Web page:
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Inside the Cage: Adding Kane to the Mix

by Ross McKeon @rossmckeon /

What did Evander Kane do Monday once he found out he was traded to the Sharks?

"He raced to get to the first flight to try and make a difference for us," San Jose general manager Doug Wilson said. "That tells you something about him right away."

Wilson made one of the biggest trades on an otherwise tame last day for deals in the NHL when he acquired the offensively-gifted, prime-age forward from the Buffalo Sabres in exchange for two conditional draft picks and depth center Danny O'Regan.

It's clearly understood Kane is basically in San Jose on a tryout basis. The 6-foot-2, 212-pound left-shooting speedster is due to be an unrestricted free agent when his current six-year extension - signed back when he was a member of the Winnipeg Jets - expires.

It's also clearly understood that the Sharks are getting an exclusive opportunity to test drive Kane, a player who definitely makes sense now and into the future if this is as good of a fit on the ice as it appears on paper. Drafted fourth overall in 2009 by the Atlanta Thrashers, Kane is a prototype power forward who combines size, speed and skill to strike fear into opposing defensemen.

"The specific skill set that he brings is something we were looking for," Wilson said. "His speed, scoring, grit and his youth - he brings a lot of things to the table - and his familiarity with a couple of our players, especially our leadership group, is important as well."

Kane is familiar with Sharks defenseman Brent Burns and injured center Joe Thornton from previous international competition while sharing the same locker room for Team Canada. In addition, Kane and Sharks captain Joe Pavelski were teammates with Minsk Dynamo in Russia during the 2012-13 NHL lockout.

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"That's probably one of the biggest positives - I know a couple guys on that team," Kane said via conference call on Monday. "Knowing a couple of the key guys makes the transition into the room a little easier."

With 177 goals and 340 points in 557 career NHL games, Kane has been a consistent performer on teams that haven't nearly the kind of regular-season or playoff success as San Jose. Kane has reached double figures in goals every year, including 20 scored with the Sabres in 61 contests during this his ninth season in the league. Kane scored a career-high 30 goals in 2011-12 with Winnipeg and 28 more in 70 games with Buffalo last year.

"I'm excited about the trade, I'm excited to join the group of guys in San Jose," Kane said. "In terms of trade rumors throughout the year, it was something I was prepared for going in and I'm just really happy with how things worked out. And I'm really happy about going to a great team like San Jose."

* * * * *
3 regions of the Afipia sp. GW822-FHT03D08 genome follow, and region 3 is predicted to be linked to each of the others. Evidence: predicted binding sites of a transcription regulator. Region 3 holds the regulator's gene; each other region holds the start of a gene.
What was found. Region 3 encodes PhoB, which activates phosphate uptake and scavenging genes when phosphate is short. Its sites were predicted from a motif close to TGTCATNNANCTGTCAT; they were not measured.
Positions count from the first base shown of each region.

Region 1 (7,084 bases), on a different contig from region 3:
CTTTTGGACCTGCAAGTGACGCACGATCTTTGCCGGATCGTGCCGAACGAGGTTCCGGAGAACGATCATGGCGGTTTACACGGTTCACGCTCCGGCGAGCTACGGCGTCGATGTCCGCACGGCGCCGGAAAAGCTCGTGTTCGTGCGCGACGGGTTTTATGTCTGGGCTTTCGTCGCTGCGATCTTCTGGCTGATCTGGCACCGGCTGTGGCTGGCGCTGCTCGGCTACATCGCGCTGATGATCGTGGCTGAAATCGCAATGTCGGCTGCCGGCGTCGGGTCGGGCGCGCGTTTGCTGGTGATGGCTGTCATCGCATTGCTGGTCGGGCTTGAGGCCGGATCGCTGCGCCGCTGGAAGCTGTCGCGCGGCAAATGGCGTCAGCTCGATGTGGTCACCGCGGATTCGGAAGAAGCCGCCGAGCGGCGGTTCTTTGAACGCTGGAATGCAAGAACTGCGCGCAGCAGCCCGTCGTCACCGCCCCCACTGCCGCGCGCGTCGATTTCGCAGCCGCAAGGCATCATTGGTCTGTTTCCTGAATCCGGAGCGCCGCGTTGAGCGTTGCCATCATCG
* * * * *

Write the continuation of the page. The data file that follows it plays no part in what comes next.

"Players like this in this age group - and with this skill set - there's not that many of them in the league so you're always on top of it," Wilson said about his pursuit of Kane. "I think the timing naturally came together. (Buffalo G.M.) Jason (Botterill) and I have talked about a lot of things since the day he took the job in Buffalo." 

With regards to conditions of the deal, Buffalo gets San Jose's 2019 first-round selection if the Sharks sign Kane or if they win this year's Stanley Cup. And the pick, which is lottery protected, turns into a second-round choice in 2019 if Kane does not sign in San Jose. In addition, the Sharks have until this year's draft to determine if the Sabres get their fourth-round pick in 2019, or if it defers to a third-rounder in 2020.

"We think it's a really fair deal for everybody," said Wilson, who is holding six picks in the 2018 NHL Draft. "This is an important draft for us. … To get a player like this to help us in the stretch run and potentially into the future is a very fair deal."

The Sharks, who also acquired veteran center Eric Fehr to anchor the fourth line from Toronto within a week of Monday's deadline, did not deal anyone off the roster. There was speculation Paul Martin, Joel Ward and even Aaron Dell would garner interest.

Wilson allowed Martin's agent to see if there was something that made sense for the veteran defenseman, who has slipped down the Sharks' depth chart.

"We wanted to do what was right for Paul," Wilson said. "But we're also very pleased with where it ended up as we still have him as part of our depth. We'll need a lot of players going forward during the stretch run. Right now we have Paul as one of our eight defenseman, and we'll probably need all of them."

Wilson said he never entertained any offers for the pending unrestricted free agent Dell, and re-iterated he wasn't looking to make one anyway for the back-up goalie who has been an instrumental part of San Jose's success.

"Aaron Dell is a great story," Wilson said. "Having a goaltending tandem like Jonsey and Deller is really, really important. As a matter of fact we'll be doing something with his contract going forward - that's my intention - he's been extremely loyal to us. We like to reward people who have gone through the journey and been loyal, and we'll try to address that going forward."

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